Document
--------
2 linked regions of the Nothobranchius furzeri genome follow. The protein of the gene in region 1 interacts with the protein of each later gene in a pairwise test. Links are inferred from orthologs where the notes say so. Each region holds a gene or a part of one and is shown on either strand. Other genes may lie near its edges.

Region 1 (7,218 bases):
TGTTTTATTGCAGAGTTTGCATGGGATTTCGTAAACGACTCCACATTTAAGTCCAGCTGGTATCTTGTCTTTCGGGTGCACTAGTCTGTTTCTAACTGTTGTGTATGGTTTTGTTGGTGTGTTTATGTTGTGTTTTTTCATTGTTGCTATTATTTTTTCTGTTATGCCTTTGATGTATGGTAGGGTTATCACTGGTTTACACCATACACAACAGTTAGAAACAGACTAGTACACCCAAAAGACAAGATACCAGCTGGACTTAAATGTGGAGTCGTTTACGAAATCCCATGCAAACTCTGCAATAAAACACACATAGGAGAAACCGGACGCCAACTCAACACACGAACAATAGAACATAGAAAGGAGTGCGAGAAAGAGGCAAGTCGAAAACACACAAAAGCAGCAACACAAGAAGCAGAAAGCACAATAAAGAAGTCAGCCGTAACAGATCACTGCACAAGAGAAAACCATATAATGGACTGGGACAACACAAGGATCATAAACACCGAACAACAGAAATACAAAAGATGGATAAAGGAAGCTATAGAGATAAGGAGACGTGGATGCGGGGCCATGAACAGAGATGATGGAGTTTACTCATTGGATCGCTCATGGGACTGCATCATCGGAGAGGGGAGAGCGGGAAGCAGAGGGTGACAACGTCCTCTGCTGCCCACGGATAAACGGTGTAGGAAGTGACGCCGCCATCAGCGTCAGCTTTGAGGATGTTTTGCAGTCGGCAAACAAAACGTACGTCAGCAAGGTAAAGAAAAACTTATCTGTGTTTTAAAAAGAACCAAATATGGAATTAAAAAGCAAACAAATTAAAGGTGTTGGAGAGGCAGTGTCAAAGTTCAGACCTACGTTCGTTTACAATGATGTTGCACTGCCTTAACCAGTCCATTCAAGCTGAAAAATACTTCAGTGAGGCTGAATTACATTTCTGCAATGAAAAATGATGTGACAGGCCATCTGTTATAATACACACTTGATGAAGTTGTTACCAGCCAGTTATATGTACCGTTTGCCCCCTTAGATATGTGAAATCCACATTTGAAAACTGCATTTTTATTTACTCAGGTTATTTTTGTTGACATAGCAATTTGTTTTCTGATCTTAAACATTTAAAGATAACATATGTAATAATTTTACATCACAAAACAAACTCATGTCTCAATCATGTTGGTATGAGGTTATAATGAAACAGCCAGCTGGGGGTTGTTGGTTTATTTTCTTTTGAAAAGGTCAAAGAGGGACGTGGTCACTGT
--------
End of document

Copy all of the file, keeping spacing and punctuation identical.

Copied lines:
2 linked regions of the Nothobranchius furzeri genome follow. The protein of the gene in region 1 interacts with the protein of each later gene in a pairwise test. Links are inferred from orthologs where the notes say so. Each region holds a gene or a part of one and is shown on either strand. Other genes may lie near its edges.

Region 1 (7,218 bases):
TGTTTTATTGCAGAGTTTGCATGGGATTTCGTAAACGACTCCACATTTAAGTCCAGCTGGTATCTTGTCTTTCGGGTGCACTAGTCTGTTTCTAACTGTTGTGTATGGTTTTGTTGGTGTGTTTATGTTGTGTTTTTTCATTGTTGCTATTATTTTTTCTGTTATGCCTTTGATGTATGGTAGGGTTATCACTGGTTTACACCATACACAACAGTTAGAAACAGACTAGTACACCCAAAAGACAAGATACCAGCTGGACTTAAATGTGGAGTCGTTTACGAAATCCCATGCAAACTCTGCAATAAAACACACATAGGAGAAACCGGACGCCAACTCAACACACGAACAATAGAACATAGAAAGGAGTGCGAGAAAGAGGCAAGTCGAAAACACACAAAAGCAGCAACACAAGAAGCAGAAAGCACAATAAAGAAGTCAGCCGTAACAGATCACTGCACAAGAGAAAACCATATAATGGACTGGGACAACACAAGGATCATAAACACCGAACAACAGAAATACAAAAGATGGATAAAGGAAGCTATAGAGATAAGGAGACGTGGATGCGGGGCCATGAACAGAGATGATGGAGTTTACTCATTGGATCGCTCATGGGACTGCATCATCGGAGAGGGGAGAGCGGGAAGCAGAGGGTGACAACGTCCTCTGCTGCCCACGGATAAACGGTGTAGGAAGTGACGCCGCCATCAGCGTCAGCTTTGAGGATGTTTTGCAGTCGGCAAACAAAACGTACGTCAGCAAGGTAAAGAAAAACTTATCTGTGTTTTAAAAAGAACCAAATATGGAATTAAAAAGCAAACAAATTAAAGGTGTTGGAGAGGCAGTGTCAAAGTTCAGACCTACGTTCGTTTACAATGATGTTGCACTGCCTTAACCAGTCCATTCAAGCTGAAAAATACTTCAGTGAGGCTGAATTACATTTCTGCAATGAAAAATGATGTGACAGGCCATCTGTTATAATACACACTTGATGAAGTTGTTACCAGCCAGTTATATGTACCGTTTGCCCCCTTAGATATGTGAAATCCACATTTGAAAACTGCATTTTTATTTACTCAGGTTATTTTTGTTGACATAGCAATTTGTTTTCTGATCTTAAACATTTAAAGATAACATATGTAATAATTTTACATCACAAAACAAACTCATGTCTCAATCATGTTGGTATGAGGTTATAATGAAACAGCCAGCTGGGGGTTGTTGGTTTATTTTCTTTTGAAAAGGTCAAAGAGGGACGTGGTCACTGT